2013-07-02UrsulinesSite

One of the private residences still held by the Ursulines is this place.  I’m not sure how big it is but it’s got to have the smallest entrances of any on Quebec.  Its unique nature made it a great sketching subject, though gray on gray isn’t the ideal color scheme, I suppose.

The building on the left if the Ursuline library and museum.  If you get to Quebec City, be sure to visit, if only to talk to the very nice people who work there.  After we were done sketching, they let us browse through their library where we found several books used to teach drawing to students.  While I’ve yet to tour the museum, they told me that there is a section on how drawing was taught to students.  I’ve got to get back there to see that.

I did the sketch in a Stillman & Birn Alpha (10×7) sketchbook using a TWSBI Mini with Platinum Carbon Black ink.  I added some color… well, gray… with W&N artist watercolors.

2013-07-02Ursulines

 

The 40th Worldwide Sketchcrawl On July 13th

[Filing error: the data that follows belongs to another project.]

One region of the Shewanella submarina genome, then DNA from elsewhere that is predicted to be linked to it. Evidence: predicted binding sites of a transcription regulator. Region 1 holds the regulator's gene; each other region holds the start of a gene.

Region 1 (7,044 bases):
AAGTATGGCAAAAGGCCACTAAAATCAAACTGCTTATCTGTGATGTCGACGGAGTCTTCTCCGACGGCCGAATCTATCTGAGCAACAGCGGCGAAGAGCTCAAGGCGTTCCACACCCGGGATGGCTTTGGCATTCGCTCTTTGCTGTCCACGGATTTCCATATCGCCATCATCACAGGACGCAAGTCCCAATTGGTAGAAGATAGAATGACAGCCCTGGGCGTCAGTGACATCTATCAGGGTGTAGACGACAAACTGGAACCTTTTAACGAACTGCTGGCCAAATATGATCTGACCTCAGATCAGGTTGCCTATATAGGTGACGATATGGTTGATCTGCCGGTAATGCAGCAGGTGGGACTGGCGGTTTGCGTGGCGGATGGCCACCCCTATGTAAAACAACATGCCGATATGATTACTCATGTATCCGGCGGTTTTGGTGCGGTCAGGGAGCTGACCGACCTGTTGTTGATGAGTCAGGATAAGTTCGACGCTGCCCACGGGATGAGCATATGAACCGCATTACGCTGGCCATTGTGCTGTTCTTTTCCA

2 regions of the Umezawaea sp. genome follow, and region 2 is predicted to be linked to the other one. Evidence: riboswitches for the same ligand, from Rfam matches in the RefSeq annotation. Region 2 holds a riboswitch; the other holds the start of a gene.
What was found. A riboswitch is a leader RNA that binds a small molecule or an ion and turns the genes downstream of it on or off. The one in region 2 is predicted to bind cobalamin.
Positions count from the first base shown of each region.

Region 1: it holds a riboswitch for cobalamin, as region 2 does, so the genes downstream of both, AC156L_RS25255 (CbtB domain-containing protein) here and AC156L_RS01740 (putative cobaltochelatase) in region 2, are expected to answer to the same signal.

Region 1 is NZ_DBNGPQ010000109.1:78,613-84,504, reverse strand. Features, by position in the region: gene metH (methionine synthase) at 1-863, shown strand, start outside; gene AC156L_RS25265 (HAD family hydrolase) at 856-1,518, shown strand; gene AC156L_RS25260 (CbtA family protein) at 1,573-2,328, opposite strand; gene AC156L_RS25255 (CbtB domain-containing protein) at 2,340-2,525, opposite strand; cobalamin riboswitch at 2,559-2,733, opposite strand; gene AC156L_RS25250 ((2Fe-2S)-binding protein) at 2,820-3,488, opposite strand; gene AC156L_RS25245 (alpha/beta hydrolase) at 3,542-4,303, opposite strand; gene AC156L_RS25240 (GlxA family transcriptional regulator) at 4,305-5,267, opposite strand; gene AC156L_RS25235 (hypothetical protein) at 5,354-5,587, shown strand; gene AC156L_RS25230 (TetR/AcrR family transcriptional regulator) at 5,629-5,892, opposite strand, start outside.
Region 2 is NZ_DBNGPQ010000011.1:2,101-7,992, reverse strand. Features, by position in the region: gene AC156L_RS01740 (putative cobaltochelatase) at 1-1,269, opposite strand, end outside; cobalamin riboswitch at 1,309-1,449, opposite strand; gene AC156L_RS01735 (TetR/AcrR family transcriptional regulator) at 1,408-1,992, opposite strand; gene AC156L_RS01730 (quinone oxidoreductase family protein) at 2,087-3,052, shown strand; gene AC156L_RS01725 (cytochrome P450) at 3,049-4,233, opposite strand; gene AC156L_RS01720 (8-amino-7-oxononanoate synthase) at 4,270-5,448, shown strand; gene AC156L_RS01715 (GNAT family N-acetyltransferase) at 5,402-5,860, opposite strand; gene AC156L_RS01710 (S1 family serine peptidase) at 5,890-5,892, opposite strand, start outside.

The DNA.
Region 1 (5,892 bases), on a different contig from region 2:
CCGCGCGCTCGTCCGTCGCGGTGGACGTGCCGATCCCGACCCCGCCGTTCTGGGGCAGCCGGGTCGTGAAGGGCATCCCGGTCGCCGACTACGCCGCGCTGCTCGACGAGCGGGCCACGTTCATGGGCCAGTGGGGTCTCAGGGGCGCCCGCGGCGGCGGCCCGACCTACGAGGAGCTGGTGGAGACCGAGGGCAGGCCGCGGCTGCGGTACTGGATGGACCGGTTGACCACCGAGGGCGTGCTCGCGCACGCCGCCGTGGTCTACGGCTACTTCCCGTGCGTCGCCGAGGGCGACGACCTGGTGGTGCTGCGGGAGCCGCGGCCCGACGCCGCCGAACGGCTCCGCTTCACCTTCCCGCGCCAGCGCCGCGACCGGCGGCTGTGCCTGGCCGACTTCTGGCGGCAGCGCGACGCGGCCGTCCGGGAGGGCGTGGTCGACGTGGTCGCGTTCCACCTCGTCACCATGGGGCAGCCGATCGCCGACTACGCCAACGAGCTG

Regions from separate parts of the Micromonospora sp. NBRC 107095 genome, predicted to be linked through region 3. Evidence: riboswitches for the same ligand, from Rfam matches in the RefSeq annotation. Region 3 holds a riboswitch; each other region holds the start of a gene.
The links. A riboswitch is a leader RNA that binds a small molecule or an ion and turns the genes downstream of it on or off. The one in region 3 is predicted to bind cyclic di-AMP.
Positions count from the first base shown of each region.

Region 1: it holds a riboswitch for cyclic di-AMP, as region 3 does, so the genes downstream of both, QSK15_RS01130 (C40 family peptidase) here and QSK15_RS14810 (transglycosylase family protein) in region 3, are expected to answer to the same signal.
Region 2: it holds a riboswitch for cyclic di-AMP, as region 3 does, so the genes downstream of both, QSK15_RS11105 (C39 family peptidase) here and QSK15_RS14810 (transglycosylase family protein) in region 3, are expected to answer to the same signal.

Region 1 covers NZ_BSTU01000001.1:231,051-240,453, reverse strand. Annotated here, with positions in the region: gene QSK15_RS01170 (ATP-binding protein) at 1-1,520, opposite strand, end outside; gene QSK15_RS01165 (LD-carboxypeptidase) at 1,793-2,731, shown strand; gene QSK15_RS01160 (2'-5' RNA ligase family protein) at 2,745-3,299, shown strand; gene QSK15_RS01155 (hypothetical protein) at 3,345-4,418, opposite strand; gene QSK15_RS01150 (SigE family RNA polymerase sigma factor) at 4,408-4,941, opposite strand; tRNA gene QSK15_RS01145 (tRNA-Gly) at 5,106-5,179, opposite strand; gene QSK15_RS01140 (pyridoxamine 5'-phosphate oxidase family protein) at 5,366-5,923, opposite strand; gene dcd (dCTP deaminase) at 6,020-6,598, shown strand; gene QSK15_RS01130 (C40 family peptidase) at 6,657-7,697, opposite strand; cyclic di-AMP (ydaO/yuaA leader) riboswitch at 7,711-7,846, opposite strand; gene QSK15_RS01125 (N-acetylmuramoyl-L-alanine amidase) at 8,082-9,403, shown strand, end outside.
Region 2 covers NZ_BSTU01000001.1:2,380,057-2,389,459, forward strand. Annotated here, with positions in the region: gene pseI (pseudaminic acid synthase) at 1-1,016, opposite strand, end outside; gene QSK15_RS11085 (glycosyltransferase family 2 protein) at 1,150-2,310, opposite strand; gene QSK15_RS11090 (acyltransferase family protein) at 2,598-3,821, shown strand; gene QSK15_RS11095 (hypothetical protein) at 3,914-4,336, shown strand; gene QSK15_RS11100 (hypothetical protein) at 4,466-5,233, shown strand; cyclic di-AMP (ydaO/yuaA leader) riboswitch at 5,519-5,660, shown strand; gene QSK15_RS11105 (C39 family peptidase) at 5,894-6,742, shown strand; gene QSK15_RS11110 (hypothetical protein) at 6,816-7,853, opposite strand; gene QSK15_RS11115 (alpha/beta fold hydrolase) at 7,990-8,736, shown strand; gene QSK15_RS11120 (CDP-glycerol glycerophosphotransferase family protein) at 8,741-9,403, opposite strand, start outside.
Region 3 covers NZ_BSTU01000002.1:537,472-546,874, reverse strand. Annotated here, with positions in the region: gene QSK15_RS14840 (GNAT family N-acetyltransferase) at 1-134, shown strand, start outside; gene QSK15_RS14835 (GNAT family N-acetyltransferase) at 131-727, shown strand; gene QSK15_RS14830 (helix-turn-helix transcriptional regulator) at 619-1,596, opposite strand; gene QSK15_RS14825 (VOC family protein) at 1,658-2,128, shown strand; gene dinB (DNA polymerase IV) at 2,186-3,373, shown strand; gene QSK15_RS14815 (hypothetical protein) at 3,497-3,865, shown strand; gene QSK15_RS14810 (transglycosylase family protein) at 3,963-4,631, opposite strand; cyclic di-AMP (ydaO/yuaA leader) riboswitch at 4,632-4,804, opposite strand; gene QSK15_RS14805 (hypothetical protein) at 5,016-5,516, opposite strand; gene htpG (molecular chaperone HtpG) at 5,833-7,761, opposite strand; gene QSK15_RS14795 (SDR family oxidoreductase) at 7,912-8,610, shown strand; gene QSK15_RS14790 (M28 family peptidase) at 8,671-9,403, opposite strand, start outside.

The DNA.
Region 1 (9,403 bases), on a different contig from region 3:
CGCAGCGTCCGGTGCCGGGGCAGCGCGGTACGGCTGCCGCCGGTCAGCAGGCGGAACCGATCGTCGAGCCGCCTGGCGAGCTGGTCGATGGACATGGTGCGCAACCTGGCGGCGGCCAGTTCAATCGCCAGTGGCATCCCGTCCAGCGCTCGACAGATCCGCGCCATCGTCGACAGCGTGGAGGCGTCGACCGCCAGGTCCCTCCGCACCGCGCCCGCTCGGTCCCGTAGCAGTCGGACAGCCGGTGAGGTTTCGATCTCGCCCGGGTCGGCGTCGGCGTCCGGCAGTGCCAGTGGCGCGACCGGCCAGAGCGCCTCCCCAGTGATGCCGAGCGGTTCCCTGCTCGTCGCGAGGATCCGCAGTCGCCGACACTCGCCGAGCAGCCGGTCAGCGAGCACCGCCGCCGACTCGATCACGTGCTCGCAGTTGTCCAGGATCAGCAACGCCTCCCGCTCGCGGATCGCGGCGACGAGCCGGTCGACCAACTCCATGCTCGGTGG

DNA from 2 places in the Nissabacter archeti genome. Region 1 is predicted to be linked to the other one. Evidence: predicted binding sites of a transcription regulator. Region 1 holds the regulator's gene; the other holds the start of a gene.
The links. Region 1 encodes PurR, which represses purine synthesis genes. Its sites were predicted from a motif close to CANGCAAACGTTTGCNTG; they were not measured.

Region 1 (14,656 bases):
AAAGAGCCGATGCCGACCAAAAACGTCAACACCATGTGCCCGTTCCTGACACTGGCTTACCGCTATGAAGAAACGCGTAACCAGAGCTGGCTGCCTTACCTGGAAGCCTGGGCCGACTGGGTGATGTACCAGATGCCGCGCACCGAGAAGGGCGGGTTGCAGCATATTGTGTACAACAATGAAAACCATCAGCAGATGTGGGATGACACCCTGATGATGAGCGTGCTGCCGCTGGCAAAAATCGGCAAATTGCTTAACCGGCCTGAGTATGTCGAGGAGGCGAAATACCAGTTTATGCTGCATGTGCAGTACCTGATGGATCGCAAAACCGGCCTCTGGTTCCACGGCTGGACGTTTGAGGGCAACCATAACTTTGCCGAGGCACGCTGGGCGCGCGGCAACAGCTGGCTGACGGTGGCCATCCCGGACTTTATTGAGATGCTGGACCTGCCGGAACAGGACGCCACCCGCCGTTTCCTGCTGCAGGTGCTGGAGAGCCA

The 40th Worldwide Sketchcrawl has been scheduled for Quebec City.  I hope you can make it to this event, which is anticipated to be our best ever, and with good reason.  We’re going to meet near the St. Jean Gate into the old city and sketch in the rue D’auteuil – Artillery Park area.  Lots of people to sketch, lots of great architecture, and some really nice park areas if you want to sketch trees or just sit and enjoy the ambiance.

800px-Quebec_City_Wall

DATE: Saturday, July 13, 2013
TIME: 10:00 to about 15:30
LOCATION: rue D’Auteuil – Artillery Park near the St-Jean Gate
COST: Free unless it rains as we’ll all run for the Artillery Park museum (see below) which costs $4.

 DETAILS:

We’ll meet near the St. Jean Gate and begin sketching at 10AM.  Around mid-day, we’ll break for lunch, have fun seeing everyone’s sketches, and have the inevitable sketching discussions.  Those who arrive late and those who remain with us for the afternoon will sketch until around 15:30, when we can once again enjoy each other’s sketches.

2013-06-21ArtilleryParkMuseumC

This is a sketch I did of the Artillery Park Museum entrance, which is just inside the St. Jean Gate.

The weather will be beautiful, I just know it will … but otherwise we will gather in the Artillery Park Museum.  We’ll have to pay the $4 entry fee but they have agreed to allow us to sketch the museum holdings.

Celine Poulin and Yvan Breton are the organizers and we all hope to see you out sketching with us!  Please invite your friends, and feel free to circulate this invitation!